Some thoughts on scalability
In the kickoff meeting of the Architecture Working Group Zero presented several scalability objectives: a platform that could support 60 million regions, 2 billion total users, and 50 million concurrently connected users. These objectives reflect Zero's frequently stated intention to "instill a deep sense of platform" in the AWG.
One way to achieve the desired scalability objectives is to create a large number of independently hosted regions. As proof, consider how the current Web scales: any organization (or individual for that matter) can run an HTTP server and publish content. As of October 2007 Netcraft reports more than 140 million web servers surveyed on the public Internet (with countless additional servers deployed inside corporate firewalls). Scalability of the Web occurs largely because each server is independent of others.
Although Second Life could scale to meet Zero's targets by creating a number of independent regions (or a large number of independent copies of Second Life itself), there are implicit objectives that affect scalability as well.
- The number of regions that share a common set of user identities
In the Web every organization typically implements an identity service to track its customers; e.g. I have distinct accounts at web sites hosted by Amazon, Ebay, ESPN, and CNN. Multiple attempts have been made to federate identity across multiple sites with relatively little success. In contrast, wireless carriers have established roaming agreements that tie customer billing records together across multiple domains; my identity as stored in my SIM card enables the carrier hosting my roaming cell phone to bill my primary carrier for the minutes I use.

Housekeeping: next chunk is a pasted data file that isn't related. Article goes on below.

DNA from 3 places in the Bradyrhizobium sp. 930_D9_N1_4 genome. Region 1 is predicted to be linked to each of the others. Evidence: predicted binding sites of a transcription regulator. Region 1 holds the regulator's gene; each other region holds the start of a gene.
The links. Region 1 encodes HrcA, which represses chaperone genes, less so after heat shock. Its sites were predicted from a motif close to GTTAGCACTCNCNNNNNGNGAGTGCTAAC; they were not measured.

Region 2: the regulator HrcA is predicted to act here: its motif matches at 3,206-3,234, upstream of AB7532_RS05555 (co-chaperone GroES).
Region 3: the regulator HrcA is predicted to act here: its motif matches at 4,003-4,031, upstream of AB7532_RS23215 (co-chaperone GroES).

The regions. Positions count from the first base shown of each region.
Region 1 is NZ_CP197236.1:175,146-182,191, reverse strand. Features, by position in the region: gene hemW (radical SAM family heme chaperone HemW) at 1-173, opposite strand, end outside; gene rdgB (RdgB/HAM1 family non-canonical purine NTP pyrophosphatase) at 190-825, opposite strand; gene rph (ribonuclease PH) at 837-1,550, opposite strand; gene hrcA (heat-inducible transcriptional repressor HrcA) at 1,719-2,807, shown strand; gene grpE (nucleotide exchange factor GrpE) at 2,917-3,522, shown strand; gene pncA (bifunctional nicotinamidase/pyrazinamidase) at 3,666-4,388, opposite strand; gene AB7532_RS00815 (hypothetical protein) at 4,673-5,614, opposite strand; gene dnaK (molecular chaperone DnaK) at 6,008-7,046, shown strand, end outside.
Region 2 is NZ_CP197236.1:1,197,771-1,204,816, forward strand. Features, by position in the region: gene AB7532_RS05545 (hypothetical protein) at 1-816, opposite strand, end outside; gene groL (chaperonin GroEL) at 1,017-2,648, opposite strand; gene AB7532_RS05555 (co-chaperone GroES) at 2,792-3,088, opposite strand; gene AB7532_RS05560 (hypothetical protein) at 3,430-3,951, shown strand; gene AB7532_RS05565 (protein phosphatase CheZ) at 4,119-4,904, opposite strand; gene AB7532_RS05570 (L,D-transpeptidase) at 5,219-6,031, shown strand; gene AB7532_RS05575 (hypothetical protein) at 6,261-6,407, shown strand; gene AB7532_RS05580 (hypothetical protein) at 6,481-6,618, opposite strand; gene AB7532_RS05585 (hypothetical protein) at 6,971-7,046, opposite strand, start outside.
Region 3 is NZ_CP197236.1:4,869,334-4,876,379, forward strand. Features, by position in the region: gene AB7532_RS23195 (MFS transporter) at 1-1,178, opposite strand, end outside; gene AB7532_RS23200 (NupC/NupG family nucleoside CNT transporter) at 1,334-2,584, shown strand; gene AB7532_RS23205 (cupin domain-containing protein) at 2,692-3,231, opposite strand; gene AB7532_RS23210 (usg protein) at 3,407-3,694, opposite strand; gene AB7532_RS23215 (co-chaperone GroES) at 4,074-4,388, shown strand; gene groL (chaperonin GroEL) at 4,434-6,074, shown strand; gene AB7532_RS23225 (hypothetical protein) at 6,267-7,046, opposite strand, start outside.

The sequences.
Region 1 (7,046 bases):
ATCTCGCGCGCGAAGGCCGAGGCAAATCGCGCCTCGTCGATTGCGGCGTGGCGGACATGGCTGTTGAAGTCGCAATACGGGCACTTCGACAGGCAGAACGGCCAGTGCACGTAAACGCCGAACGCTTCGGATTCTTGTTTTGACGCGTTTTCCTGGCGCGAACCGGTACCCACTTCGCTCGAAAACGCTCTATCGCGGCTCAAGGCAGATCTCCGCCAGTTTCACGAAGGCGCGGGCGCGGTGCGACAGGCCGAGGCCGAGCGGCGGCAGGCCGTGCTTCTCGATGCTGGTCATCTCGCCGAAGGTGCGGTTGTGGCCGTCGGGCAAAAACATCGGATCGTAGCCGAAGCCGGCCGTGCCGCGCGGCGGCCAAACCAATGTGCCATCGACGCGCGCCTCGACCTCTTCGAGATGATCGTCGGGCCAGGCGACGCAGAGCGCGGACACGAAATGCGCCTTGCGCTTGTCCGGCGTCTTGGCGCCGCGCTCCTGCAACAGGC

The extent to which my identity scales (that is, the number of regions over which my identity is known) will determine the extent to which my avatar can move transparently among regions. (And by the way, this is really hard.)
- The number of users that can concurrently share a single region
The number of concurrent users in a single region (sim) right now is less than 100 (much less for practical use). Scaling the number of concurrent users opens the potential for many new applications including concerts, conferences, business meetings and large sporting events.
If we generalize the notion of "concurrent users in a region" to mean the number of users that can interact with each other at a single event, then it becomes a bit easier to define the expected behavior. If fifty-thousand people attend a baseball game, they all watch the same game, they see each other, they share a common interest in the outcome of the game, and operate within the same space. The shared social experience is what differentiates interactions in a virtual world from a simple webcast. However, rich social interactions generally only occur with others who are nearby. Scaling the number of users at an event can leverage user expectations to maintain a reasonable experience.
Early "large" Web events like coverage of the 1998 Winter Olympics in Nagano enabled literally millions of people worldwide to remotely "participate" in the event (just a reminder: that was only five years after the Mosaic was launched). What would it take to scale a virtual world to handle that kind of traffic?
- The number and complexity of objects in a region
- The complexity of behavior of objects
How many objects can have scripts? What can scripts control about objects? How difficult is it to define new behaviors?